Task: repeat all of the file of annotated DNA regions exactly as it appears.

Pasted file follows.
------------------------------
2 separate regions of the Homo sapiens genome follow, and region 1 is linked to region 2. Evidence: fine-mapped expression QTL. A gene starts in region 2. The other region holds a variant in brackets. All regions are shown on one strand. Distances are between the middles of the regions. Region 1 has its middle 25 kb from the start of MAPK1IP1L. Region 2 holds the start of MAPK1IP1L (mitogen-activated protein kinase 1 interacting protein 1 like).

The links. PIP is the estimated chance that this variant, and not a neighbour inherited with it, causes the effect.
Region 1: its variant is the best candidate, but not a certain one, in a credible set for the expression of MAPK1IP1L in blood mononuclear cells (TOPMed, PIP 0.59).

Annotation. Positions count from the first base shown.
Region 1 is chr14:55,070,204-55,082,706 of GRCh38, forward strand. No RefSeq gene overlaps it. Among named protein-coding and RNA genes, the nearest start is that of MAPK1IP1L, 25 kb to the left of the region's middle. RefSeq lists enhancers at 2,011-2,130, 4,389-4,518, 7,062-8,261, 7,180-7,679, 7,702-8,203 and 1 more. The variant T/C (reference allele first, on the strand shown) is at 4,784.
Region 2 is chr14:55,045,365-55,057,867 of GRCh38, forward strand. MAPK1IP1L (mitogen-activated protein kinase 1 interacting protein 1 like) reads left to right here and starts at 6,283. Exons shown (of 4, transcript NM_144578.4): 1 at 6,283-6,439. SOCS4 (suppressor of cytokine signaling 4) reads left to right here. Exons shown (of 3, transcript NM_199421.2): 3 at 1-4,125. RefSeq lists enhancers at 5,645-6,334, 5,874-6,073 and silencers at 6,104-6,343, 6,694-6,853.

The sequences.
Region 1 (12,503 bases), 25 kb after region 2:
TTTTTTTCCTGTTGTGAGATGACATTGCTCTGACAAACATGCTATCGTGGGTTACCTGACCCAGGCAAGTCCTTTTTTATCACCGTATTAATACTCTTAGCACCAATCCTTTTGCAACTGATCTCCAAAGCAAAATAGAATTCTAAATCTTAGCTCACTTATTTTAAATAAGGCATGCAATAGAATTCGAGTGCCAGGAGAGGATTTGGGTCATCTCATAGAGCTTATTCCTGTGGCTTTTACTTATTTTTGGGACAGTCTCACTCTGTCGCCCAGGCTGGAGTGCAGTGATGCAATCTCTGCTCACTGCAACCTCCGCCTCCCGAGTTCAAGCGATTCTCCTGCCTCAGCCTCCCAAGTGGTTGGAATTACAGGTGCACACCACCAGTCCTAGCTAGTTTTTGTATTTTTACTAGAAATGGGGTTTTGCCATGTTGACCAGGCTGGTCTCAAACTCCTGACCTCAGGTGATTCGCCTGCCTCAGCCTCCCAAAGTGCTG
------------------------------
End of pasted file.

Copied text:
2 separate regions of the Homo sapiens genome follow, and region 1 is linked to region 2. Evidence: fine-mapped expression QTL. A gene starts in region 2. The other region holds a variant in brackets. All regions are shown on one strand. Distances are between the middles of the regions. Region 1 has its middle 25 kb from the start of MAPK1IP1L. Region 2 holds the start of MAPK1IP1L (mitogen-activated protein kinase 1 interacting protein 1 like).

The links. PIP is the estimated chance that this variant, and not a neighbour inherited with it, causes the effect.
Region 1: its variant is the best candidate, but not a certain one, in a credible set for the expression of MAPK1IP1L in blood mononuclear cells (TOPMed, PIP 0.59).

Annotation. Positions count from the first base shown.
Region 1 is chr14:55,070,204-55,082,706 of GRCh38, forward strand. No RefSeq gene overlaps it. Among named protein-coding and RNA genes, the nearest start is that of MAPK1IP1L, 25 kb to the left of the region's middle. RefSeq lists enhancers at 2,011-2,130, 4,389-4,518, 7,062-8,261, 7,180-7,679, 7,702-8,203 and 1 more. The variant T/C (reference allele first, on the strand shown) is at 4,784.
Region 2 is chr14:55,045,365-55,057,867 of GRCh38, forward strand. MAPK1IP1L (mitogen-activated protein kinase 1 interacting protein 1 like) reads left to right here and starts at 6,283. Exons shown (of 4, transcript NM_144578.4): 1 at 6,283-6,439. SOCS4 (suppressor of cytokine signaling 4) reads left to right here. Exons shown (of 3, transcript NM_199421.2): 3 at 1-4,125. RefSeq lists enhancers at 5,645-6,334, 5,874-6,073 and silencers at 6,104-6,343, 6,694-6,853.

The sequences.
Region 1 (12,503 bases), 25 kb after region 2:
TTTTTTTCCTGTTGTGAGATGACATTGCTCTGACAAACATGCTATCGTGGGTTACCTGACCCAGGCAAGTCCTTTTTTATCACCGTATTAATACTCTTAGCACCAATCCTTTTGCAACTGATCTCCAAAGCAAAATAGAATTCTAAATCTTAGCTCACTTATTTTAAATAAGGCATGCAATAGAATTCGAGTGCCAGGAGAGGATTTGGGTCATCTCATAGAGCTTATTCCTGTGGCTTTTACTTATTTTTGGGACAGTCTCACTCTGTCGCCCAGGCTGGAGTGCAGTGATGCAATCTCTGCTCACTGCAACCTCCGCCTCCCGAGTTCAAGCGATTCTCCTGCCTCAGCCTCCCAAGTGGTTGGAATTACAGGTGCACACCACCAGTCCTAGCTAGTTTTTGTATTTTTACTAGAAATGGGGTTTTGCCATGTTGACCAGGCTGGTCTCAAACTCCTGACCTCAGGTGATTCGCCTGCCTCAGCCTCCCAAAGTGCTG